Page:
Stocks mostly finished lower on Wednesday in what was another round of head-fake headlines out of Ukraine. Since this all started earlier this year, there have been multiple iterations of this. But Wall Street seems to fall for it every time.
You know, like when stocks rallied when Russian President Vladimir Putin claimed he wasn’t interested in Crimea and that there were no Russian troops there? That was false. Or when stocks dropped in early August on reports of a Russian military convoy being destroyed by Ukrainian forces? No evidence ever surfaced.
This time, stocks jumped at the open on overnight reports of a “permanent cease-fire” deal between Moscow and Kiev. As the details emerged, folks realized that the ebullience in the overnight futures session was overdone. There was no cease-fire deal; merely the agreement of a peace framework that essentially just gives Moscow what it wants.
With pro-Russian separatist moving in on key strategic assets, including the port city of Mariupol, as NATO hurries up to get troops into Ukraine under the guise of a “training exercise,” all of this just looks like more propaganda. Stocks wilted as this became clear.
The Dow Jones Industrial Average ended up less than 0.1% and the S&P 500 fell 0.1%. The Nasdaq closed down 0.6% as a big drop in Apple (AAPL) ahead of the iPhone 6 unveiling pulled down the entire tech sector. The ongoing iCloud celebrity photo hacking scandal is also cited as an overhang. And the Russell 2000 lost 0.6%.
At the sector level, the day’s trade had a defensive flavor as utilities and health care led the way with gains of 0.6% and 0.4%, respectively. Crude oil jumped 2.6%. Breadth was negative, with 1.2 decliners for every advancing issue on the NYSE.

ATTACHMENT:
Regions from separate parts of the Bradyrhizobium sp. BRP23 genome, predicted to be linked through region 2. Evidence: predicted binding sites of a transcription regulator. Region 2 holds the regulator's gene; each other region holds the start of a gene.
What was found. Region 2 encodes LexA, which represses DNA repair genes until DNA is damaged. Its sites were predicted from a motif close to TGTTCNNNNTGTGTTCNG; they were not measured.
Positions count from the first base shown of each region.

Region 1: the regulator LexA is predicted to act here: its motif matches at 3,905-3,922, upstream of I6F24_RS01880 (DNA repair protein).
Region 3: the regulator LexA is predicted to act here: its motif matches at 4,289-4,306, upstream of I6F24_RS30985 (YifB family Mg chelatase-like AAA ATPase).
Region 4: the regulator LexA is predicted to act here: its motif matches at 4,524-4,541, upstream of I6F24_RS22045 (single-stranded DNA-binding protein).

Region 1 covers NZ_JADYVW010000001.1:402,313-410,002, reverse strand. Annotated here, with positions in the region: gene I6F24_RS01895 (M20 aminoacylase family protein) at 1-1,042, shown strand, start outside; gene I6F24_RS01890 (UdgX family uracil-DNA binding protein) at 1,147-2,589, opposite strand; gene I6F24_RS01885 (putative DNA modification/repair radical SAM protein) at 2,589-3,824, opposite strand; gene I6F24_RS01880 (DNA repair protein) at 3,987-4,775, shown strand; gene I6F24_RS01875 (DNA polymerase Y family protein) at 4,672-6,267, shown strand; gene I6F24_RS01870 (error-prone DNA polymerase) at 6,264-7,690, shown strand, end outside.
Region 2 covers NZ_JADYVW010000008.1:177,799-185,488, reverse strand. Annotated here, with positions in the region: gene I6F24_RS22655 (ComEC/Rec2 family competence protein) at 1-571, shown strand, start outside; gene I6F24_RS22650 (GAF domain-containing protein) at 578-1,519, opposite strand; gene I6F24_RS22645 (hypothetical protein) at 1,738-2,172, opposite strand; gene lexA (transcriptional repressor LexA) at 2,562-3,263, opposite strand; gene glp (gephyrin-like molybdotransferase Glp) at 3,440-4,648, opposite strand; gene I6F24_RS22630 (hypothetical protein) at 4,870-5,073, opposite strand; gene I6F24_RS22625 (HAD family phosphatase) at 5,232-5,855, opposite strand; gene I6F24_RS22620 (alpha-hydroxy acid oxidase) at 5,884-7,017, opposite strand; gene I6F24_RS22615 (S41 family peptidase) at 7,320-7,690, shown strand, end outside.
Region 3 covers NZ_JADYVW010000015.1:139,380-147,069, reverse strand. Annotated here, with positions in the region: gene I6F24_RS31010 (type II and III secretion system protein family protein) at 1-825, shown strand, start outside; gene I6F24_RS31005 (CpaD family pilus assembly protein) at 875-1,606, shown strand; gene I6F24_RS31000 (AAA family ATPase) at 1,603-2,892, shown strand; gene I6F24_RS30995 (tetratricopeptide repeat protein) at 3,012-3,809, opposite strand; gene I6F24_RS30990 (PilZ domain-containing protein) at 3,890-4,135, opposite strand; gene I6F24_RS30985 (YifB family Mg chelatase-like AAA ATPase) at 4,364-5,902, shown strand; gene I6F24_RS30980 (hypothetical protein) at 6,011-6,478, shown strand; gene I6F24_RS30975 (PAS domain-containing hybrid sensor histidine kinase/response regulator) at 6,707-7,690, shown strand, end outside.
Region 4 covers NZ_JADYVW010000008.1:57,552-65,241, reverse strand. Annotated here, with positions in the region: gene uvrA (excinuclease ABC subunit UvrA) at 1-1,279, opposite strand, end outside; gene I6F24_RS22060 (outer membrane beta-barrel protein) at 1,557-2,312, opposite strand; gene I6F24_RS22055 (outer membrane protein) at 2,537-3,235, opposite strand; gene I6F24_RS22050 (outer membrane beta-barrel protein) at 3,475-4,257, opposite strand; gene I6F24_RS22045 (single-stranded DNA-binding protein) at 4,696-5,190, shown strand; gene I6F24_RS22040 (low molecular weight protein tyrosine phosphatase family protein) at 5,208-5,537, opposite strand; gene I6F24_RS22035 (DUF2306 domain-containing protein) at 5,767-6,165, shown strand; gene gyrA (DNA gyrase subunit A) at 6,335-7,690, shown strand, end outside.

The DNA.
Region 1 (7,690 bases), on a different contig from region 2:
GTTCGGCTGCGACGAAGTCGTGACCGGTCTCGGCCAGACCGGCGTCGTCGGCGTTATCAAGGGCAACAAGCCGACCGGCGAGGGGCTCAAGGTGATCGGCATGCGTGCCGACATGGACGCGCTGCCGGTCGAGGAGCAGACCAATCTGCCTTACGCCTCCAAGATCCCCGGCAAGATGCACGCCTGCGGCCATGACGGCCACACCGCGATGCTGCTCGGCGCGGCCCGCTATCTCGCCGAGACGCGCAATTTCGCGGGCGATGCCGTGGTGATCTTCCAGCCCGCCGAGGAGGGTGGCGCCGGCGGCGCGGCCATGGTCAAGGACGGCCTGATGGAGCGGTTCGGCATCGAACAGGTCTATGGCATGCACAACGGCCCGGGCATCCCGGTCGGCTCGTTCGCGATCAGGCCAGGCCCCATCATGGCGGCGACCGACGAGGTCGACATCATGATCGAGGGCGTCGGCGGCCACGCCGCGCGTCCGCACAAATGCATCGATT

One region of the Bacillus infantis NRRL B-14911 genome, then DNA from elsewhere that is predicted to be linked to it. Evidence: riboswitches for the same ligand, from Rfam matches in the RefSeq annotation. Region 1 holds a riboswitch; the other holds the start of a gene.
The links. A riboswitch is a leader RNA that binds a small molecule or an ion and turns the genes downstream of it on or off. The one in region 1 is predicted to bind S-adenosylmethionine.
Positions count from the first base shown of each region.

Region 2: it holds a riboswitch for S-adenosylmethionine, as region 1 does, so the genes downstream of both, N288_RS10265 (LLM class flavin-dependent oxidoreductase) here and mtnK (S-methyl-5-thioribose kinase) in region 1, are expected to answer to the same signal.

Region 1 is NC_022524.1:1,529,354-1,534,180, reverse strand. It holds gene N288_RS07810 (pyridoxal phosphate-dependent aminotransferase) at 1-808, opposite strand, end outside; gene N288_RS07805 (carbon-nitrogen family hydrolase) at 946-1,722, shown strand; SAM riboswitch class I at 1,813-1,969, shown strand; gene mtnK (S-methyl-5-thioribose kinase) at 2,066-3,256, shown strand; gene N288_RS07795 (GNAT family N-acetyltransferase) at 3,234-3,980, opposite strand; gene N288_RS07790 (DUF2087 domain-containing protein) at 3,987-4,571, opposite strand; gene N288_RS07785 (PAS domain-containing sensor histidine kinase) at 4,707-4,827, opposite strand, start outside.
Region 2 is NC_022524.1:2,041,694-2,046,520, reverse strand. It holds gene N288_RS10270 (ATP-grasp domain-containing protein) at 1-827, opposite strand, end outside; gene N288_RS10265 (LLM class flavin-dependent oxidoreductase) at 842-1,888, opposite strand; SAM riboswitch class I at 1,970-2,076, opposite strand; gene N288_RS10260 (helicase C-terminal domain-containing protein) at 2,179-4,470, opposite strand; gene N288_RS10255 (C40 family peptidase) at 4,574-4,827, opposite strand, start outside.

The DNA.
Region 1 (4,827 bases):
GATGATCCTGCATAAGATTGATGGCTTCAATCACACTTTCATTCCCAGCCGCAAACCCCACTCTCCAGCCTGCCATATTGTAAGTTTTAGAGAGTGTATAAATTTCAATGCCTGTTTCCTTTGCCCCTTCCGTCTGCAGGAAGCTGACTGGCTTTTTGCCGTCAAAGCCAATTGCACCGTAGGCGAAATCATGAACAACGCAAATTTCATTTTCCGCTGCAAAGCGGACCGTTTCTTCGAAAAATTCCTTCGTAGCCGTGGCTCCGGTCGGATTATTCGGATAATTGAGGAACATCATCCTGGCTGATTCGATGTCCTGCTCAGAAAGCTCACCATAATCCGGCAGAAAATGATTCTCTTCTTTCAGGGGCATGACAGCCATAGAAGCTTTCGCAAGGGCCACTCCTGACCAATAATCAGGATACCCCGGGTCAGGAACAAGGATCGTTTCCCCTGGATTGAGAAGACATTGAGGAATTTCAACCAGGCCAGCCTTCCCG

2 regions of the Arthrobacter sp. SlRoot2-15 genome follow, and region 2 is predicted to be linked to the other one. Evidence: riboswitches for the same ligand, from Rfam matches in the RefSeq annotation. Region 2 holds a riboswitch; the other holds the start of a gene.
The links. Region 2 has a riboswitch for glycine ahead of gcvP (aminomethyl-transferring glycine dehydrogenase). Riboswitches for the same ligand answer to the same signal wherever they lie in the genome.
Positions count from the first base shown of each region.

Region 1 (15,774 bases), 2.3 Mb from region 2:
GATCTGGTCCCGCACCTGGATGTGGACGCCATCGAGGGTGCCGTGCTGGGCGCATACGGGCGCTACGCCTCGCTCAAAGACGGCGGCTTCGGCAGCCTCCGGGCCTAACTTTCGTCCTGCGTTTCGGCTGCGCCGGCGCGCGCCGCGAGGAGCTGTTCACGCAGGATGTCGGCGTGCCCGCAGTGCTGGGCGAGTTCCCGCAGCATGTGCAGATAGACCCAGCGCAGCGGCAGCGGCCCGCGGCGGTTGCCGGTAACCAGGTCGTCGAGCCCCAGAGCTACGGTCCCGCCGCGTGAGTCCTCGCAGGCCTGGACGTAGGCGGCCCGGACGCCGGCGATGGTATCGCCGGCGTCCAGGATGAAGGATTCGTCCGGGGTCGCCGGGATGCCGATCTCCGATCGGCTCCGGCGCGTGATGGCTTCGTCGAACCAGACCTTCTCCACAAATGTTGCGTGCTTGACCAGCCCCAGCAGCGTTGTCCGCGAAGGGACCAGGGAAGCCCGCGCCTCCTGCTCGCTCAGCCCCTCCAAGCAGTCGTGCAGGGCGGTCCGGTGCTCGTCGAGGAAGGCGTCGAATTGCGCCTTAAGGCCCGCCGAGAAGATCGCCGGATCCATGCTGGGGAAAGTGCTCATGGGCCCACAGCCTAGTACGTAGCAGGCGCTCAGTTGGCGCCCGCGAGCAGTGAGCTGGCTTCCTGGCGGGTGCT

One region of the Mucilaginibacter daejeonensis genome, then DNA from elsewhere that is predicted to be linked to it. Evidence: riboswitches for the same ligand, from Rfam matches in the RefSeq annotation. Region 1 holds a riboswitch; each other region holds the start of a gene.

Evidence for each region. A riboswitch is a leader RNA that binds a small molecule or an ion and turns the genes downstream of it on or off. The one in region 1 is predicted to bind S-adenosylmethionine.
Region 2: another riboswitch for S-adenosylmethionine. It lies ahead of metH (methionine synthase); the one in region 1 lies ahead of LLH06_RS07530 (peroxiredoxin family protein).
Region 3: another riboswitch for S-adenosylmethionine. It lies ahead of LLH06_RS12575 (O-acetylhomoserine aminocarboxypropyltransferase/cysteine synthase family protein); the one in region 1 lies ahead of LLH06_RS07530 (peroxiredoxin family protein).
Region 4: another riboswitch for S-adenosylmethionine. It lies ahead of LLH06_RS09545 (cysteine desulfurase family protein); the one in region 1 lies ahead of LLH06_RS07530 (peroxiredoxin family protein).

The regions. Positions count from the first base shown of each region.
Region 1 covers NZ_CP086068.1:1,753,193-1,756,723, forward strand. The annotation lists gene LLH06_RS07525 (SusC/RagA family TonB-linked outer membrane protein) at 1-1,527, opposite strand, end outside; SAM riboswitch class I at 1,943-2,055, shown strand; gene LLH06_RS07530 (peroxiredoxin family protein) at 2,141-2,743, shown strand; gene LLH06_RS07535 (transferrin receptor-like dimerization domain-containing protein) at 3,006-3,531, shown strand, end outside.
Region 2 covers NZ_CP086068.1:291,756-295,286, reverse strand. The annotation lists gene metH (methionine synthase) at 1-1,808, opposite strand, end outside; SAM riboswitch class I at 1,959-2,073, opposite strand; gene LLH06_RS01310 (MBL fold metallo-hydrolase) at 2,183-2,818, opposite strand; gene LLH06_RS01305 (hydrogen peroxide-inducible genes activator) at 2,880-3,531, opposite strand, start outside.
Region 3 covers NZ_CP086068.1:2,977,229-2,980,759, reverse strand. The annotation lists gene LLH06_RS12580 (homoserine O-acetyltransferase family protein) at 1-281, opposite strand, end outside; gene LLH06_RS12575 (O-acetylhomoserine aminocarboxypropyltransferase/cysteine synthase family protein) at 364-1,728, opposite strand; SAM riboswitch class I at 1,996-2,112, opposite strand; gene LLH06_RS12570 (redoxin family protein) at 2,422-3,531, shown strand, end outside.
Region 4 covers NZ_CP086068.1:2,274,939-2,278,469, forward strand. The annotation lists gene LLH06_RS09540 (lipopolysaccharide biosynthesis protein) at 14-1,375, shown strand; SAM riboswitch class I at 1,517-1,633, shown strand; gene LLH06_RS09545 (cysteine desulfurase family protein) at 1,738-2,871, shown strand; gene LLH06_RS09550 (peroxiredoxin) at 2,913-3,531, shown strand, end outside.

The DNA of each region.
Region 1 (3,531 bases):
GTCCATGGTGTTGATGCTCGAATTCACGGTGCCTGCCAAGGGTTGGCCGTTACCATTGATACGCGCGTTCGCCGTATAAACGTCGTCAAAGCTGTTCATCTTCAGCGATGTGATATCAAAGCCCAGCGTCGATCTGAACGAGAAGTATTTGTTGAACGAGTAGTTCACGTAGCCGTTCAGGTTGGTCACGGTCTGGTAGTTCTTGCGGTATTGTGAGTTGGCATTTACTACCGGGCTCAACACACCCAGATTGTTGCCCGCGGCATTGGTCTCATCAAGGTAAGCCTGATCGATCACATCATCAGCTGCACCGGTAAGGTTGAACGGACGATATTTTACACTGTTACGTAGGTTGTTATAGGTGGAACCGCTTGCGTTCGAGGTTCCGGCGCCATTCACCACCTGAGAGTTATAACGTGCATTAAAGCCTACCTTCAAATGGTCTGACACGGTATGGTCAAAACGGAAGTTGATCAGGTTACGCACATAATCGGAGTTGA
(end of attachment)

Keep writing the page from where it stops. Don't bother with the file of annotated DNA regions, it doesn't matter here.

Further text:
Besides the fluid situation in Ukraine, investors are looking ahead to Thursday’s European Central Bank (ECB) decision where a combination of falling inflation, faltering growth, and still high unemployment has expectations running high that ECB President Mario Draghi will unleash a large quantitative easing purchase program.
Alberto Gallo at Royal Bank of Scotland (RBS) said he believes folks are getting ahead of themselves on this, setting the stage for some disappointment. For technical and legal reasons, a more likely outcome is a small rate cut of 0.1% — pushing the ECB’s policy rate deeper into negative territory. Gallo is also looking for a teasing of an asset-backed securities purchase program that probably won’t be ready to launch until December. Again, all of this will probably prove to be a disappointment for the stimulus junkies on Wall Street.
Still, there is no denying the strength of the U.S. economy with auto sales jumping to their best level since January 2006 at a 17.5 million seasonally adjusted annual rate in August. We’ll see if that strength translates into another strong jobs report when the latest payroll gains are reported on Friday. We’ll have a preview of that via the private sector ADP report on Thursday.
And finally, it’s worth noting that something about September seems to be bothering investors. You can see that in the way the CBOE Volatility Index (VIX) has been creeping higher over the past two weeks and is challenging its 50-day moving average for the first time since July.
September’s poor seasonality might have something to do with this. It’s one of the poorer performing months of the year historically, with an average loss of 0.5% for the S&P 500 since 1950. Moreover, September has been the site of some large-scale pullbacks, including a 7.2% drop in 2011, a 9.1% drop in 2008, an 11% drop in 2002, and an 8.2% drop in 2001. September was also a down month for four years in a row through 2002.
With key market areas including mega-cap stocks and junk bonds stalling at overhead resistance from the June/July highs, and given poor seasonality and potential negative catalysts, one gets the feeling that some volatility is about to hit a market filled with overly calm and complacent investors.
You can see this in the way the Investors Intelligence Bull-to-Bear Ratio has surged to new highs as the number of bears fell to the lowest level since 1987.
In response, I’m recommending investors look at possible short side or put option plays in names like General Electric (GE), which is melting below its 200-day moving average in what looks to be a significant loss of strength. I’ve added the September $26 puts to my Edge Sample Portfolio.
Disclosure: Anthony has recommended GE puts to his clients.